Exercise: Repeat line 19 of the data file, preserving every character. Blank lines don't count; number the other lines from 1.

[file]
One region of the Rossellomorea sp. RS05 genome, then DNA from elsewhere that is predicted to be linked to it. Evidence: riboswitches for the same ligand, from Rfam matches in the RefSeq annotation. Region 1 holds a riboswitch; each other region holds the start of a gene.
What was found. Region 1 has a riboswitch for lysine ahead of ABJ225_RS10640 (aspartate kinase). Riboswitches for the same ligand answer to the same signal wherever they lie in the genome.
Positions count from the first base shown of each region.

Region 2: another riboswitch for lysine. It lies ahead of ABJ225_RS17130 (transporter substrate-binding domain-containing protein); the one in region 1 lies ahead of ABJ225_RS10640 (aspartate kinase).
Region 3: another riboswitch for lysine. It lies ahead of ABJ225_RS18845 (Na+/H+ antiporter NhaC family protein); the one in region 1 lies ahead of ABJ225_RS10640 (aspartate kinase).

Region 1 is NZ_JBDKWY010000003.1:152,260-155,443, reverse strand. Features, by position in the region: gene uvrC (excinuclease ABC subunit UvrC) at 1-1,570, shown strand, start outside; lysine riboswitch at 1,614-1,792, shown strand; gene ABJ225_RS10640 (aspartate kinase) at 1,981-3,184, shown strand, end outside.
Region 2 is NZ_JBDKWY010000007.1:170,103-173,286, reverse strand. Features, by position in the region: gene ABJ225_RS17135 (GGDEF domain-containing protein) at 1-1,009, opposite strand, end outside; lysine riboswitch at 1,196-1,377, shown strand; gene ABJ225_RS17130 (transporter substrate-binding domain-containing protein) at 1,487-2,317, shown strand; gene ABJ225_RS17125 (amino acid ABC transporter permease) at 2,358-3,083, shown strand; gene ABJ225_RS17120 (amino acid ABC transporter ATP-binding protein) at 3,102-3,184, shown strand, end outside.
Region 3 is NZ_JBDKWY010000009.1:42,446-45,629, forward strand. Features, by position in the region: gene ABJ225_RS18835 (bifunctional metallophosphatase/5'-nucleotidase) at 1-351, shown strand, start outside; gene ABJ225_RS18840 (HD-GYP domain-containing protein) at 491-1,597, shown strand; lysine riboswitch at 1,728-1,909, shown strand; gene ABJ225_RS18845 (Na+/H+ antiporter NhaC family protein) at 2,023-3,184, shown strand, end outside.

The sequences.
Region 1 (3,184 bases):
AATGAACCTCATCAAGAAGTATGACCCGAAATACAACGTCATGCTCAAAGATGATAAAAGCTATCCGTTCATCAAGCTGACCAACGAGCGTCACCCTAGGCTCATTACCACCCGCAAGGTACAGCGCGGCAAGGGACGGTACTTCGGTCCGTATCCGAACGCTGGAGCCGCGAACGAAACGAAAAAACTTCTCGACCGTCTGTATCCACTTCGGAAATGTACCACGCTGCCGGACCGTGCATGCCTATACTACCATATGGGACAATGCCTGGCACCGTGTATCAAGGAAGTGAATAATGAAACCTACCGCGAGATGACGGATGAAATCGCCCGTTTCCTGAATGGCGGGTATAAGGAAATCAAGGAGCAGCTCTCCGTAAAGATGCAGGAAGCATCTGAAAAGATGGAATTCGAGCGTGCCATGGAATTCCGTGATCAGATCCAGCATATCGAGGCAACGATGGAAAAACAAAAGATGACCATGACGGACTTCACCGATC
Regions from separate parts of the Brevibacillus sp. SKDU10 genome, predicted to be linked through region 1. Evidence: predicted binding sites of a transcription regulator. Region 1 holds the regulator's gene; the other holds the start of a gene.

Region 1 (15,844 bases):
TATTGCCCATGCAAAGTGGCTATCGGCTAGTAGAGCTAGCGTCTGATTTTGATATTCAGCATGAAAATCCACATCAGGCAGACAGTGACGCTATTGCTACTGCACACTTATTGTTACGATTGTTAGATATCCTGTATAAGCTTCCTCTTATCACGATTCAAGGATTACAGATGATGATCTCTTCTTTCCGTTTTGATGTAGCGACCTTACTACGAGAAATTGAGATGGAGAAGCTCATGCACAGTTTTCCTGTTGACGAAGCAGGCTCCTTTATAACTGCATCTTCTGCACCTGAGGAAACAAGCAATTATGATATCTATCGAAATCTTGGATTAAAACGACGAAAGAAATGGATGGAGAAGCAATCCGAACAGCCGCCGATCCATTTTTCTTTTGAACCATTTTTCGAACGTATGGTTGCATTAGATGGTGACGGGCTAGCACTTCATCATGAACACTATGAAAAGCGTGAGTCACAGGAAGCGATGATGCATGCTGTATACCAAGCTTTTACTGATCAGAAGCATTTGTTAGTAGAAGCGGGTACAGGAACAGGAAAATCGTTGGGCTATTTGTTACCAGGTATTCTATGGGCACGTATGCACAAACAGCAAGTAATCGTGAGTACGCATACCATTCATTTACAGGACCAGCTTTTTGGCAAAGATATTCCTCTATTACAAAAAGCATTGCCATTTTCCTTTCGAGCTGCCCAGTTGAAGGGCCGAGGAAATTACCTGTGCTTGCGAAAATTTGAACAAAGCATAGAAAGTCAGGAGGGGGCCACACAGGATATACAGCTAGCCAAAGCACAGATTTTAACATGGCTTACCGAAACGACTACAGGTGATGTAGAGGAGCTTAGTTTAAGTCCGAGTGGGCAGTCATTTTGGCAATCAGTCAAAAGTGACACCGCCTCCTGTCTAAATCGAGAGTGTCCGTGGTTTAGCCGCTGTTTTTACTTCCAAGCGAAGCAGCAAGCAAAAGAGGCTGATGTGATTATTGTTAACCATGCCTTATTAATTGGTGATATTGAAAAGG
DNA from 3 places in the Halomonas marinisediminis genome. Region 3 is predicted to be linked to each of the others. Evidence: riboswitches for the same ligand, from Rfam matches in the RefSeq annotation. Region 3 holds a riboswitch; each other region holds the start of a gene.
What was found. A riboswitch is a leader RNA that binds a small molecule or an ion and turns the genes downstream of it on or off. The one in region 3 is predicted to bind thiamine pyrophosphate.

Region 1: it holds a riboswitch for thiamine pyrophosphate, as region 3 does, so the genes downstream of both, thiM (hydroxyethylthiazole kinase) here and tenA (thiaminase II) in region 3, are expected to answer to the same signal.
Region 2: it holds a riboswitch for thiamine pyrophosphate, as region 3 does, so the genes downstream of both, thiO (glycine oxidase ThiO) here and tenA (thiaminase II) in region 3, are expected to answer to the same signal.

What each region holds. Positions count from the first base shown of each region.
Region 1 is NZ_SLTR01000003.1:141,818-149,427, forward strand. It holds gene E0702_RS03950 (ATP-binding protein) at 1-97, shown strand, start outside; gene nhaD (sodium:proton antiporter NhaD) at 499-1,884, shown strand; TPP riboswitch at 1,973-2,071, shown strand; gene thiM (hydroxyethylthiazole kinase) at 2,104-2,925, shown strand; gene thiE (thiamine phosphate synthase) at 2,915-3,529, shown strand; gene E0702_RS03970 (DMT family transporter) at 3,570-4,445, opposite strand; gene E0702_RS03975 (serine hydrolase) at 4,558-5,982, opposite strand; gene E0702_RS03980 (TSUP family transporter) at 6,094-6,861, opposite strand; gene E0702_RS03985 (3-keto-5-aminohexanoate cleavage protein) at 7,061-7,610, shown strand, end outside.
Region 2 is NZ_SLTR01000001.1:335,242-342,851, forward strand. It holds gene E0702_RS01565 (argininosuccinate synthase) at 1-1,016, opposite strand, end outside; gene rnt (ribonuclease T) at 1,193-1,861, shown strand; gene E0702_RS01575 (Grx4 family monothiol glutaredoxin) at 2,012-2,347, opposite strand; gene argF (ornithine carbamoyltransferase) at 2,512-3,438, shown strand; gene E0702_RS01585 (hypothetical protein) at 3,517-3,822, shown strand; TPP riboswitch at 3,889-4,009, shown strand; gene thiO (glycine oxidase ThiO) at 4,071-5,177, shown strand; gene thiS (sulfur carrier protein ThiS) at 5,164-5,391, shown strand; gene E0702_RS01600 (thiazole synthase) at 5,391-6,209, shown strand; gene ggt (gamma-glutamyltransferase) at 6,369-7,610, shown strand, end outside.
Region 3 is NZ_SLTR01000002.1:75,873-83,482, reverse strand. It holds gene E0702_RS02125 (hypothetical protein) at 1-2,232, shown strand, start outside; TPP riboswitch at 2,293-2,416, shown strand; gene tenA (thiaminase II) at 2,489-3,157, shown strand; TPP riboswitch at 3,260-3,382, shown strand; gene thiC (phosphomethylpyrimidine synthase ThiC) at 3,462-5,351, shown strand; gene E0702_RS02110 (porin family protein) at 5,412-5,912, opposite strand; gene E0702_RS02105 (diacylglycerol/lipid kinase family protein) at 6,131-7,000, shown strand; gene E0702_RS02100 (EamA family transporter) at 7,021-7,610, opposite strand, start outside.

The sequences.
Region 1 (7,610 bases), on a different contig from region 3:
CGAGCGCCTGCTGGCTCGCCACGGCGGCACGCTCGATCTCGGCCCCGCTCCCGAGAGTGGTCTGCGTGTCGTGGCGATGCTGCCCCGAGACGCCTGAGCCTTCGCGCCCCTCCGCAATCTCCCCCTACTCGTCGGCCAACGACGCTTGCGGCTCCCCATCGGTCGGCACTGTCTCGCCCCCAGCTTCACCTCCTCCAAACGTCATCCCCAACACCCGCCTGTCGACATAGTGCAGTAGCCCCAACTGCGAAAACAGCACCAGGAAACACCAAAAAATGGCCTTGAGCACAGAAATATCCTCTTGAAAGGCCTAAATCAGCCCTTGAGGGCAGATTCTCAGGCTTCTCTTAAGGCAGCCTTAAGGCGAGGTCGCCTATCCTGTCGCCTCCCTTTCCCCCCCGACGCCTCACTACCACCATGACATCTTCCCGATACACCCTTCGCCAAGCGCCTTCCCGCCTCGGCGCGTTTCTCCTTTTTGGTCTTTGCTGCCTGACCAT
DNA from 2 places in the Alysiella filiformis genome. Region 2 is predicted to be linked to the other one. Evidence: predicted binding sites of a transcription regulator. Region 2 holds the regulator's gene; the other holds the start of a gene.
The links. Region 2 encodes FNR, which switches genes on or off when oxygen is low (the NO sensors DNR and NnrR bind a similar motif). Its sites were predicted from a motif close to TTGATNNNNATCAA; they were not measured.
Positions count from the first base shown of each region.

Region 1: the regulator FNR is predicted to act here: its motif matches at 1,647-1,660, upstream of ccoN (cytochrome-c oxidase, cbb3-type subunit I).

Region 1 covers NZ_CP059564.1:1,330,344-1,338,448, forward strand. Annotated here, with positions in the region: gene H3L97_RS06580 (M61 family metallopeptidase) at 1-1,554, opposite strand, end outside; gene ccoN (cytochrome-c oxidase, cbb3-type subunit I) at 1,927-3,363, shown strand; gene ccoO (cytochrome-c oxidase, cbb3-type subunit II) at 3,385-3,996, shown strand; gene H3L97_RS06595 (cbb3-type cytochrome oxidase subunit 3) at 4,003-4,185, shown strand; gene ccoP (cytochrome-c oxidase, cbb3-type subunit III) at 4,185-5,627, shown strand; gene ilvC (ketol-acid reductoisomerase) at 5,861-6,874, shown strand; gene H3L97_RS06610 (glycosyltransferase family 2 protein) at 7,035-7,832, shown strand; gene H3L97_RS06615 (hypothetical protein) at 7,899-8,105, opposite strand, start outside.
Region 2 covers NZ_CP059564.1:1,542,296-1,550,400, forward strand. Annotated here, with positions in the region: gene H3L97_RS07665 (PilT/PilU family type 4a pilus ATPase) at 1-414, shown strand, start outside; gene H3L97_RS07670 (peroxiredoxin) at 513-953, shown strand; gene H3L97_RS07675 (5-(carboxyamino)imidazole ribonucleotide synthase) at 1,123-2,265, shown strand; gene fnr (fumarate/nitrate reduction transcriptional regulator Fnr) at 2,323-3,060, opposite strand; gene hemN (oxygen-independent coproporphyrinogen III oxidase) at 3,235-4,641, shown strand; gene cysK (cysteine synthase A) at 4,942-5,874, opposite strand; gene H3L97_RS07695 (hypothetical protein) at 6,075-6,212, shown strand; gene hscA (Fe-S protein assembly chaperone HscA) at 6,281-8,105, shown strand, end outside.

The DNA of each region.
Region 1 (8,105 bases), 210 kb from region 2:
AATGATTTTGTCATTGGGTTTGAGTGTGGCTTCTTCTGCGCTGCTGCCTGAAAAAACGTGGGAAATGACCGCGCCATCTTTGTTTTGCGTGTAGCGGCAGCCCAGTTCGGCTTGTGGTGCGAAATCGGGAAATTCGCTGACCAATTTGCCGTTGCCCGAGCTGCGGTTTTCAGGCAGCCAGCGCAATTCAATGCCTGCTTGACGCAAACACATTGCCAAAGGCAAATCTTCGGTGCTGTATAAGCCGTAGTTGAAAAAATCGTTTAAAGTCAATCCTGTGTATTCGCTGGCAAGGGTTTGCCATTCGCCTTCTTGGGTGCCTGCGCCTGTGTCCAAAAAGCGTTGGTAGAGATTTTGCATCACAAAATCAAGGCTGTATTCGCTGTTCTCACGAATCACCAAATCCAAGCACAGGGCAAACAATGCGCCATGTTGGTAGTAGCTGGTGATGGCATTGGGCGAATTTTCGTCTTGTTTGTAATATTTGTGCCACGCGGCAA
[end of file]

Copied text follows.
What each region holds. Positions count from the first base shown of each region.